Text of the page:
Vocabulary Exam Literature
Terms in this set (39)
adj. Sparing in eating and drinking; temperate; abstinent
Latin: ab-, abs- = away from + tementum = drunk
v. To be adjacent; touch or join at the edge or border
Old French abutter = "to touch at one end."
n. A small steep-sided gulch with a nearly flat floor, found in desert areas: usually dry except after heavy rains
An Americanism adopted from the Spanish term, which is derived from the Latin arrugia, which means "mine shaft."
n. One who is self-taught
Greek: autodidaktos = "self-taught," from auto = "self" + didaktos = "taught."
n. A person's specific area of knowledge, authority, interest, skill or work;
Middle English baillifwik , from baillif , from Latin bajulus = porter, carrier + wik = "town," from Old English wic , from Latin vicus = village.
n. An encampment for the night, usually under little or no shelter.
French bivouac, from German Beiwache = a watching or guarding, from bei = near + wachen = watch
adj. Crudely, presumptuously, or loudly self-assertive.
Unknown; perhaps a combination of bump and presumptuous.
v. To treat as a pet, to pamper.
English, cosset = a pet lamb
adj. Concealed; undercover; secret. n. A hidden place; shelter.
(OF: covrir = cover).
v. To mark with patches of a color or shade; to spot. adj. Marked with contrasting patches or spots; dappled.
Old Norse: depill = a spot
v. To force upon or impose fraudulently or unjustifiably.
Dutch: vuist = "fist" (referring to the concealing of dice in one's hand).
n. High seriousness (as in a person's bearing or in the treatment of a subject).
Latin: gravitas = heaviness, seriousness.
adj. Gray or white with age. Tedious from familiarity; stale.
Old English: har = gray, old and gray-haired.
adj Prone to anger; easily provoked to anger; hot-tempered.
Latin: irascibilis = prone to anger
n. (plural interregnums \-nuhmz\ or interregna \-nuh\) The interval between two reigns; any period when a state is left without a ruler.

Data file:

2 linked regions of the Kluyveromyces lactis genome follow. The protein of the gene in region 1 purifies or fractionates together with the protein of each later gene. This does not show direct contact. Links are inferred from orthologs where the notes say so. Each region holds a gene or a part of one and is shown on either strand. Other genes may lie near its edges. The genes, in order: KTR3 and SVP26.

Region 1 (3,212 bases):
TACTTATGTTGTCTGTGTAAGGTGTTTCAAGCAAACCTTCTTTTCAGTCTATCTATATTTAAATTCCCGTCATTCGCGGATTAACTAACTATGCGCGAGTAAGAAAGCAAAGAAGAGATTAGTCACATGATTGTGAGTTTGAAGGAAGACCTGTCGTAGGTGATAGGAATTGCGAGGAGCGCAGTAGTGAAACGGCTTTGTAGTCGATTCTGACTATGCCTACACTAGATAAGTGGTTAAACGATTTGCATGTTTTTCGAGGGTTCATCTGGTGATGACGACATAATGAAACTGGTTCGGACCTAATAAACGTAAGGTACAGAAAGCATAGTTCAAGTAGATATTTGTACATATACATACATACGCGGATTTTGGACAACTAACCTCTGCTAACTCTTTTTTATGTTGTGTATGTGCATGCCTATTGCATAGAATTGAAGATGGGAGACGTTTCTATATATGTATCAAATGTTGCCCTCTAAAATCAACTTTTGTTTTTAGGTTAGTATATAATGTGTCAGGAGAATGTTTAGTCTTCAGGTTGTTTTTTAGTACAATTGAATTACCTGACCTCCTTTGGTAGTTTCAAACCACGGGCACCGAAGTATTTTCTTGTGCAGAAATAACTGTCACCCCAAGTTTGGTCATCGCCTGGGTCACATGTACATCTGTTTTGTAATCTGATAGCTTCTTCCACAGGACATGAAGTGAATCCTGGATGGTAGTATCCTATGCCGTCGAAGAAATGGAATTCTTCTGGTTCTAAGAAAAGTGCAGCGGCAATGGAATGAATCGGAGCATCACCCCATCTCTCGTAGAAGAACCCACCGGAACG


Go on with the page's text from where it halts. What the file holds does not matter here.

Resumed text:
Latin inter = between + regnum = dominion, reign
n. Destiny; fate.
From Turkish, through the Arabic qismah = portion or lot
(also largesse) n Generous giving (as of gifts or money):
French, largesse = largeness, generosity
n. Feeling of weariness; languor.
(L: lassus = faint, weary)
v. To feign or exaggerate illness in order to avoid duty or work.
French malingre = sickly
n. Any misnaming of a person or thing; also, a wrong or inapplicable name or designation. The misnaming of a person in a legal instrument, as in a complaint or indictment.
Medieval French: mesnommer = "to misname," from mes- = "wrongly" + nommer = "to name."
adj. Very wicked; evil.
(L: ne = ot + fas = lawful)
v. trans. To cause to be at a loss as to what to think, say, or do; to confound; to perplex; to bewilder.
Latin: non plus = "no more." (To be nonplussed is to be in a state where "no more can be said.")
adj. Threatening; sinister; having the character of an evil omen.
(L: omen = omen)
adj. Sharply painful to the feelings, piercing; sharp, biting, pointed.
(L: pungere = to prick)
adj. Supernatural; out of the ordinary; beyond the natural.
(L: praeter = beyond + natura = nature)
adj. Lacking in courage and resolution; contemptibly fearful; cowardly.
Latin pusillus = small, tiny + animus = soul, mind
adj. Red, ruddy, inclining to redness; usually describing someone's complexion.
Latin, rubicundus = red, ruddy
n. Any extended period of leave from one's customary work, especially for rest, to acquire new skills or training, etc.
Originates in reference to the Judeo-Christian Sabbath, or seventh day in which God rested during the creation.
v. To satisfy (as a need or desire) fully or to excess.
(L: satis = sufficient)
adj. Grossly or obscenely abusive. Characterized by or using low buffoonery.
From Etruscan into Latin: scurrilis = a fashionable idler; a buffoon
n. A hot, dry, dust laden wind blowing from northern Africa and affecting parts of southern Europe.
Italian scirocco, from the Arabic sharq = "east."
int. v. To stay as a temporary resident; to dwell for a time. noun: A temporary stay.
Latin: sub-, "under, a little over" + Late Latin diurnus, "lasting for a day" (i.e., lasting for a little under a day).
adj. Having a smooth, greasy feel; insincerely or excessively suave or ingratiating in manner or speech; marked by a false or smug earnestness or agreeableness.
Latin: unctus = anointed, besmeared, greasy.
n. A color modified by an underlying color. A low or subdued tone of speaking.
First used in a visual sense around 1800
n. An empty space; the state, fact, or quality of being vacuous
(L: vacuus = empty)
n. The appearance of truth; the quality of seeming to be true.
Latin: verus = true + similis = like
adj. Attractive in a sweet, engaging way; charming.
(OE: wynn = joy, fr. L: venus = love)
n. Child prodigy; a person who achieves great success at an early age.
German, wunder = wonder; kind = child
n. [Often capitalized] The spirit of the time; the general intellectual and moral state or temper characteristic of any period of time.
German: Zeit = "time" + Geist = "spirit," "ghost."
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